Erik Bernhardsson    About

Deep learning for… Go

This is the last post about deep learning for chess/go/whatever. But this really cool paper by Christopher Clark and Amos Storkey was forwarded to me by Michael Eickenberg. It’s about using convolutional neural networks to play Go. The authors of the paper do a much better job than I would ever have done of modeling move prediction in Go and show that their model beat certain Go engines.

The fascinating thing about this paper is that playing against other Go engines, they just plug in their move prediction function, with no deep search beyond one level. That means the total time it spends is a fraction of the opponents. Still, the fact that it plays so well speaks for its strength.

So what happened if we could plug this into a deep search framework? The authors suggest doing exactly that in the conclusion. State of the art of Go engines actually use Monte Carlo tree search rather than minimax but other than that, it’s the same principle.

I talked a bit with the authors and the main thing that you have to change is to switch from move prediction to an evaluation function. For my chess experiments, I found a (hacky) way to train a function that does both at the same time. There’s essentially two terms in my objective function: one is comparing the actual move with a random move, using a sigmoid:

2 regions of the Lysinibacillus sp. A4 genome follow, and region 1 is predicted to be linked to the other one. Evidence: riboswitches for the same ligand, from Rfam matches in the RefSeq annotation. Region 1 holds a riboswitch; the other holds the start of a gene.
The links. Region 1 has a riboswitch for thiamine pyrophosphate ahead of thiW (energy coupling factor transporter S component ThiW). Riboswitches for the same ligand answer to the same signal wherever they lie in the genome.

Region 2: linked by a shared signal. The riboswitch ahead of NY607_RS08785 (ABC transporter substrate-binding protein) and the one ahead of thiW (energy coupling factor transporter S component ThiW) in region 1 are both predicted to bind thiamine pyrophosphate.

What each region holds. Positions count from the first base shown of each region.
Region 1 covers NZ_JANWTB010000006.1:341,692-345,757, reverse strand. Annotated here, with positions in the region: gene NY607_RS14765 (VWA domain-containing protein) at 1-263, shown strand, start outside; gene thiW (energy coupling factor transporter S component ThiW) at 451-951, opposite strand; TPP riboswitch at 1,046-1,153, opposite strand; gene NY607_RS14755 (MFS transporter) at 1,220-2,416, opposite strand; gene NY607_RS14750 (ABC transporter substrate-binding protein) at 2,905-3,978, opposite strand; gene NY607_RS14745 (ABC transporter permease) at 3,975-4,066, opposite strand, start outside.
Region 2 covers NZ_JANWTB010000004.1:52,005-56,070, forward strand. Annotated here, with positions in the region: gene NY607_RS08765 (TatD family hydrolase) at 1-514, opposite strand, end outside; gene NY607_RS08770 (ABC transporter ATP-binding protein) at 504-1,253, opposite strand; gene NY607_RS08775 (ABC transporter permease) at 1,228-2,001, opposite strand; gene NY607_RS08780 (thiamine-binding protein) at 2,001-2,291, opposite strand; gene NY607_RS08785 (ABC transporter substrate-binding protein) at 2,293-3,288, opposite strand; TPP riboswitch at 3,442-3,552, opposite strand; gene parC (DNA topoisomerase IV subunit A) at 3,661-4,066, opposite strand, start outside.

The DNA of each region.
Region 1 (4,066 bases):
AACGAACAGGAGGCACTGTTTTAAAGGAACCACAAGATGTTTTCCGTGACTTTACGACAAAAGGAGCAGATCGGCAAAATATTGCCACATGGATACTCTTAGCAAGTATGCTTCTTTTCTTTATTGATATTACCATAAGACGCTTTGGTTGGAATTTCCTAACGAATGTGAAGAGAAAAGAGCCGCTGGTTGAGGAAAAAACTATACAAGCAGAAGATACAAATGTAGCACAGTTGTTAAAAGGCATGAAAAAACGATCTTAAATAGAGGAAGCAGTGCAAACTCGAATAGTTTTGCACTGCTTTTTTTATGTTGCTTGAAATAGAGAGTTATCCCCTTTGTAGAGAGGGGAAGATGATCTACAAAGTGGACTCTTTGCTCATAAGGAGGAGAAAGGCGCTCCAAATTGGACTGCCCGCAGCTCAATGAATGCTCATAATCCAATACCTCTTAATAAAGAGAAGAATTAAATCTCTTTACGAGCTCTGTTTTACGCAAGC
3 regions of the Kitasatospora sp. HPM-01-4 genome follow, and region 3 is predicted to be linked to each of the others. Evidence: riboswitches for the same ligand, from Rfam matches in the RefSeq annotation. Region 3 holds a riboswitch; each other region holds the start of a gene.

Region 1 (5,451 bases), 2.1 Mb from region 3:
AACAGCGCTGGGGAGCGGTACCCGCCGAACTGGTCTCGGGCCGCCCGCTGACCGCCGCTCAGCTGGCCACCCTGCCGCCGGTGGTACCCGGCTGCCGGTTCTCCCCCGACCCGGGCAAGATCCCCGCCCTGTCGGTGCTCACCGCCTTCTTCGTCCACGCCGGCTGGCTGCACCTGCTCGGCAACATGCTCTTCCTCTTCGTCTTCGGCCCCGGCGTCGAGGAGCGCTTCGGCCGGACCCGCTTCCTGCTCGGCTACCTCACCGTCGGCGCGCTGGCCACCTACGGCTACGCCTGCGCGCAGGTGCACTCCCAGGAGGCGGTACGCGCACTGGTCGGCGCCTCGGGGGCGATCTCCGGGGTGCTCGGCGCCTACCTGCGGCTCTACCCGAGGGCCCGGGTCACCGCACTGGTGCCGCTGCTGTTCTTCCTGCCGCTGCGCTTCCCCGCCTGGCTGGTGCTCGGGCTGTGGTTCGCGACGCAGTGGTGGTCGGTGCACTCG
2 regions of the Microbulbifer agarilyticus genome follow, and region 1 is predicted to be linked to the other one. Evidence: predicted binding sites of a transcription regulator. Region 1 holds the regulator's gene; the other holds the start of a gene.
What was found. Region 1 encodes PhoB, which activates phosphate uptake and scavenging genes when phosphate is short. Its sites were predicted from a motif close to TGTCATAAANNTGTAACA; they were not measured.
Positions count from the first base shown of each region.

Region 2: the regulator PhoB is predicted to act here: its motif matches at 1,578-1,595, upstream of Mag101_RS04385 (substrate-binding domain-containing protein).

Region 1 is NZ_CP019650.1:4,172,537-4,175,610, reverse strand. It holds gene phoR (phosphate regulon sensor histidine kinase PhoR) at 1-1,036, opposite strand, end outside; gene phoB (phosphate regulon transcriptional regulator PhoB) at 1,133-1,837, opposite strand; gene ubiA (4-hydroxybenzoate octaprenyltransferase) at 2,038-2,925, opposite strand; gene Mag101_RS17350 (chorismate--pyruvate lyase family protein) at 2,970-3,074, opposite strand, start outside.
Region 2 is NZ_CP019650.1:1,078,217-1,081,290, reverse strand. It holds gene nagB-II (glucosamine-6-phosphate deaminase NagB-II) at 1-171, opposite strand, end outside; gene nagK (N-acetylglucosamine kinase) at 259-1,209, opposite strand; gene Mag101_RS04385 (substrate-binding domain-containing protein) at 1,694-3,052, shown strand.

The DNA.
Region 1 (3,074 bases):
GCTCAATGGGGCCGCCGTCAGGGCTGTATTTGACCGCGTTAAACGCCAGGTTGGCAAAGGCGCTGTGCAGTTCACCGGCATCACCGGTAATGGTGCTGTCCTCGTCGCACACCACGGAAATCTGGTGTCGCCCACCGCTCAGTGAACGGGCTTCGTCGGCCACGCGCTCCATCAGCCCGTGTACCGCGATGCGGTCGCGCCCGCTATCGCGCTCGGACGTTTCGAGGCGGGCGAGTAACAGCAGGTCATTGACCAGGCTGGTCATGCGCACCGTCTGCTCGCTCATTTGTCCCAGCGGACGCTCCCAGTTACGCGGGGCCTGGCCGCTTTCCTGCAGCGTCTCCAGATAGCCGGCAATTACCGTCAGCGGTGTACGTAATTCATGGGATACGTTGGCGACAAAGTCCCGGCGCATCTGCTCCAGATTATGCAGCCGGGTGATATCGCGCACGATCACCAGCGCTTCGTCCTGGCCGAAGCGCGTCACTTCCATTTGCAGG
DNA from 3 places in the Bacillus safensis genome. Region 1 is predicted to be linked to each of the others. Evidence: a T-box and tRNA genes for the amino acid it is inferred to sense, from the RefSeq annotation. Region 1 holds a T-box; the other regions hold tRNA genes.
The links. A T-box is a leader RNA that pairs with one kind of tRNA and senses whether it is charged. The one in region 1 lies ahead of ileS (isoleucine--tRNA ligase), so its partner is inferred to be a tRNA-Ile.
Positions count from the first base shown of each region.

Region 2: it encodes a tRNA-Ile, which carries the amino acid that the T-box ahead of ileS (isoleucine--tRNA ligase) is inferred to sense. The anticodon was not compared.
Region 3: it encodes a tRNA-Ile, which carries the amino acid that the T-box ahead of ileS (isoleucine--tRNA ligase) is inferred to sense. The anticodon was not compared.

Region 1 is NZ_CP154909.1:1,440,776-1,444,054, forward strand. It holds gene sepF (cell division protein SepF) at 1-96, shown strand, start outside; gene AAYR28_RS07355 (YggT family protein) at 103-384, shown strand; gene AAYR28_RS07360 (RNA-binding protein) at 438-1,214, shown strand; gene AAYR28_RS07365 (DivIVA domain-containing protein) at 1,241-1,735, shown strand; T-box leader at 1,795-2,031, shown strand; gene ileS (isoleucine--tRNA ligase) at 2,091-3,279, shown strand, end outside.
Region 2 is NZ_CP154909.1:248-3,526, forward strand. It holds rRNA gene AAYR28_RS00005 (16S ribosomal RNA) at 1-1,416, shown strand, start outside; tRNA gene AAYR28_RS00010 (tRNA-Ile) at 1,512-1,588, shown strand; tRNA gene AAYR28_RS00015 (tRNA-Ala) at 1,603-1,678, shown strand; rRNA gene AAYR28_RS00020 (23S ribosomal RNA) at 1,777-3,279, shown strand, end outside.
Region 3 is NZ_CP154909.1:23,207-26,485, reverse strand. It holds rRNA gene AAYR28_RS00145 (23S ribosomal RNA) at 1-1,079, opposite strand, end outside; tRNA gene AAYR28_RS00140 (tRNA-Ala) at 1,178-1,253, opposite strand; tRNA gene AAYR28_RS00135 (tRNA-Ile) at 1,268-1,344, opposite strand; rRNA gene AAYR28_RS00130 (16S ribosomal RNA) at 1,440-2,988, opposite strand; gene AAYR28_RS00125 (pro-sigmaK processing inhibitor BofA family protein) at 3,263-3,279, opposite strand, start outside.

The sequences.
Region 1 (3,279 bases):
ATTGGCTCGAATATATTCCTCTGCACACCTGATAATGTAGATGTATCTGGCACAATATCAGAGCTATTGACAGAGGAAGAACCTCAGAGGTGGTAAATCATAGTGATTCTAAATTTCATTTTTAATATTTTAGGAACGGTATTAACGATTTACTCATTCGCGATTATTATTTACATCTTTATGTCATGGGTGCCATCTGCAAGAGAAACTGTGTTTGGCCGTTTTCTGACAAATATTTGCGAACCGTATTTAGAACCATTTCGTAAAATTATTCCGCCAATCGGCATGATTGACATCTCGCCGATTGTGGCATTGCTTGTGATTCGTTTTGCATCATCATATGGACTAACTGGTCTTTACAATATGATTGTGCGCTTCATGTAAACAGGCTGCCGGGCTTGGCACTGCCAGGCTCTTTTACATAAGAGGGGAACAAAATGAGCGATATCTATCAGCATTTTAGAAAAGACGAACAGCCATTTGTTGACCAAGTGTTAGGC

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If you extend that to all possible random moves you actually get a full probability distribution (a softmax) over all possible next moves.

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Now, how do you “convert” that into an evaluation function? That’s the second term, which tries fit the negative parent score to the current score. We penalize the quantity by throwing in two more sigmoids. It’s a “soft constraint” that has absolutely no probabilistic interpretation. This a hacky solution, but here’s how I justify it:

  1. Note that the evaluation functions are unique up to a monotonic transform, so we can actually mangle it quite a lot.
  2. The softmax distribution has one degree of freedom in how it chooses the quantities, so (I’m speculating) the artificial constraint does not change the probabilities.

I think you could do the exact thing with their Go engine. In fact I’m willing to bet a couple of hundred bucks that if you did that, you would end up with the best Go engine in the world.

Btw another fun thing was that they plot some of the filters and they seem as random as the ones I learn for Chess. But a clever trick enforcing symmetry seem to help the model quite a lot.

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Erik Bernhardsson

... is the CTO at Better, which is a startup changing how mortgages are done. I write a lot of code, some of which ends up being open sourced, such as Luigi and Annoy. I also co-organize NYC Machine Learning meetup. You can follow me on Twitter or see some more facts about me.